As CBS, NBC and MSNBC kept trying to use the new Lincoln movie to compare Lincoln to President Obama, it should be said that this is not the first time. Not even this month: Washington Post columnist Colbert King compared Obama to Lincoln and Romney to Andrew Johnson on the Saturday before the election.
Then there was 2008. For example, CNN’s David Gergen found strains of Lincoln in Obama’s Greek-columns convention speech on August 28, 2008: "In many ways, it was less a speech than a symphony. It moved quickly, it had high tempo, at times inspiring, then it became more intimate, slower, all along sort of interweaving a main theme about America's promise, echoes of Lincoln, of King, even of Reagan and of Kennedy....It was a masterpiece." Oh, but wait: Chris Matthews found echoes of Lincoln in Obama’s “race speech”:
“A speech worthy of Abraham Lincoln....What I personally view as the best speech ever given on race in this country....I think this is the kind of speech I think first graders should see, people in the last year of college should see before they go out in the world. This should be, to me, an American tract. Something that you just check in with, now and then, like reading Great Gatsby and Huckleberry Finn....One of the great speeches in American history.” — MSNBC’s Chris Matthews talking about Obama’s speech on race relations, March 18, 2008 Hardball.
Since the Steven Spielberg’s Lincoln movie is based on the book Team of Rivals by staunchly liberal historian Doris Kearns Goodwin, she was used repeatedly during the selection of the Obama cabinet – even though you’d hardly think of Bob Gates or Ray LaHood as Obama “rivals.”
Co-host Robin Roberts: “Some would say it’s a team of rivals, a la President Lincoln, or is a better comparison a team of geniuses as FDR did?”...
ABC’s George Stephanopoulos: “We have not seen this kind of combination of star power and brain power and political muscle this early in a cabinet in our lifetimes.” — ABC’s Good Morning America, November 24, 2008.
There are other cockeyed comparisons to Lincoln by media liberals:
Lincoln to John Kerry? "He [John Kerry] also could make a virtue, it seems to me, of the so-called flip-flopping. The greatest flip-flop in American history is Lincoln, [who] in his first Inaugural was not for emancipation and then two years later he was. Is that statesmanship or is that a flip-flop?" - Newsweek Managing Editor Jon Meacham during live pre-debate coverage on MSNBC, September 30, 2004.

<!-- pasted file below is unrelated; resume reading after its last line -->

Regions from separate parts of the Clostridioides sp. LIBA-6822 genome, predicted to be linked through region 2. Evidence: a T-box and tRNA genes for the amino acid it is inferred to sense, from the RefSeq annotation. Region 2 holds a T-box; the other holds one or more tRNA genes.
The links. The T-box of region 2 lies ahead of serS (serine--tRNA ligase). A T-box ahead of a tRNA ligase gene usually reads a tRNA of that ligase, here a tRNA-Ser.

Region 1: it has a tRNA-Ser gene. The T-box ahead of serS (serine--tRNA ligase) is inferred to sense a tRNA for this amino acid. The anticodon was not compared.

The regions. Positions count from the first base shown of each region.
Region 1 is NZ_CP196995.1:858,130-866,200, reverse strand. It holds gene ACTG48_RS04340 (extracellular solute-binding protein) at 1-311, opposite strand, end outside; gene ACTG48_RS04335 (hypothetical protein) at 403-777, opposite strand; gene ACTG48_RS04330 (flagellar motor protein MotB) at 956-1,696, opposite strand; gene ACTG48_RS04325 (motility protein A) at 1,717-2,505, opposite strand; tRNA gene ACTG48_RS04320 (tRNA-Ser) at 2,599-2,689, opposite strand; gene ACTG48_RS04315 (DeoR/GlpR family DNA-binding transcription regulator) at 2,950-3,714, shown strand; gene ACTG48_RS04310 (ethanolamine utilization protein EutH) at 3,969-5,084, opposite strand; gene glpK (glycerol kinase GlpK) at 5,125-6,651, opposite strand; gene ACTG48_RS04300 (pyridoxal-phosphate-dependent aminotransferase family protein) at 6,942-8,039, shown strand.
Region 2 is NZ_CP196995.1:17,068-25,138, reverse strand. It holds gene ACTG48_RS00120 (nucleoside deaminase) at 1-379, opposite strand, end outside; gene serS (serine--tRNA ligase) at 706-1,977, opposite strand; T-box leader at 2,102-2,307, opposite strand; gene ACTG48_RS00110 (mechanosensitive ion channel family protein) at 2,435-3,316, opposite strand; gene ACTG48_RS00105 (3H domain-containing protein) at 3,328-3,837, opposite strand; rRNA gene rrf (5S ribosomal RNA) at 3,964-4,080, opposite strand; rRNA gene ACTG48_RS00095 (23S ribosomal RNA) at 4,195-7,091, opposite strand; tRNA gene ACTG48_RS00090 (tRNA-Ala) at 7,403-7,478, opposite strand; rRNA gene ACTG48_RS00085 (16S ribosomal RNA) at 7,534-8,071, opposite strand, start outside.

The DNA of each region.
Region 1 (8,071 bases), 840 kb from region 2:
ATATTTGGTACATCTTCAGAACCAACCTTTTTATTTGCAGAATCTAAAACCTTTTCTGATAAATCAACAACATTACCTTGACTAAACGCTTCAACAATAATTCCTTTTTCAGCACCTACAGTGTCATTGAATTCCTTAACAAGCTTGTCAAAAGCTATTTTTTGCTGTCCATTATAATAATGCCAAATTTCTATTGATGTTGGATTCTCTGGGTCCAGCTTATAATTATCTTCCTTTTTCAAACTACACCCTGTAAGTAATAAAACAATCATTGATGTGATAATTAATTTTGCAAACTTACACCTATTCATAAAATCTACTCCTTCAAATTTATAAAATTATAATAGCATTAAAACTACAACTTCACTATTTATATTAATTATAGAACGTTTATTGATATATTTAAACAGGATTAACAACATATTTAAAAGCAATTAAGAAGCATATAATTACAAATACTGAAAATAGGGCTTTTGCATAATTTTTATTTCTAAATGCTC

Lincoln to Gorbachev? "He’s only the most important political leader alive in the world today, historically speaking....If you look over the course of our lifetimes, who was the most, well, you go back to Lincoln and Franklin Roosevelt....If I look back over my lifetime, who is the world leader who changed things the most, and I don’t actually think it is a close call."
– Newsweek’s Jonathan Alter on Mikhail Gorbachev, April 27, 2001 Imus in the Morning on MSNBC.
Lincoln to Jesse Jackson? "Let Ronald Reagan ride off into the sunset untroubled by fleeting memories of astrologers, smoke-and-mirrors budget arithmetic, and arms-for-hostages swaps. Dwell instead on those political tall timbers still standing, the heirs of Jefferson, Madison, and Lincoln....Only Jesse Jackson, still an acquired taste for most white Americans, can strike the kind of inspirational pose that one could imagine being immortalized in granite." -- Time Senior Writer Walter Shapiro in the September 1990 GQ.
And there are cockeyed comparisons of conservatives to Lincoln’s opponents:
Lincoln’s assassins to Clinton’s impeachment prosecutors: "Today’s Washington Post [editorial] says...‘Mr. Starr should be remembered as a man who, hampered alike by intensely adverse conditions and by his own missteps, managed to perform a significant public service,’ end quote. Missteps? What would The Washington Post call the Lincoln assassination? Missteps?"
-- Geraldo Rivera on CNBC’s Rivera Live, October 20, 1999.
Lincoln’s opponents to George W. Bush:
"It would seemingly be impossible to re-create the mindset of the national politics of the year 1864. But consider the fact that in the middle of the Civil War, just after the capture of Atlanta, with victory, as it proved, no more than five months away, with only people in the Northern states eligible to cast a ballot, with all that, 45 percent of all voters still voted against the Republican, Abraham Lincoln, and for the Democrat, George McClellan. McClellan, whose campaign platform consisted entirely of promising to immediately end the war, let the South secede, and let slavery continue there, 45 percent, 1.8 million out of 4 million voters said yes to that.
"Our third story in the Countdown: Well, maybe it isn't impossible to re-create the mindset of the national politics of the year 1864. The latest Gallup poll results are in. Only 10 percent of Democrats give the President a positive rating for his response to the hurricane [Katrina], and only 10 percent of Republicans give the President a negative rating for his response to the hurricane. Taken as a whole, 10 percent of the country thinks Mr. Bush did great, 25 percent good, 21 percent neither good nor bad, 18 percent bad, 24 percent terrible. Cut out the middle, that's 35 percent good or great and 42 percent bad or terrible. In that black-and-white fashion, he gets about the same blame as everybody else." – MSNBC host Keith Olbermann on Countdown, September 7, 2005.
There's more at our Abraham Lincoln page.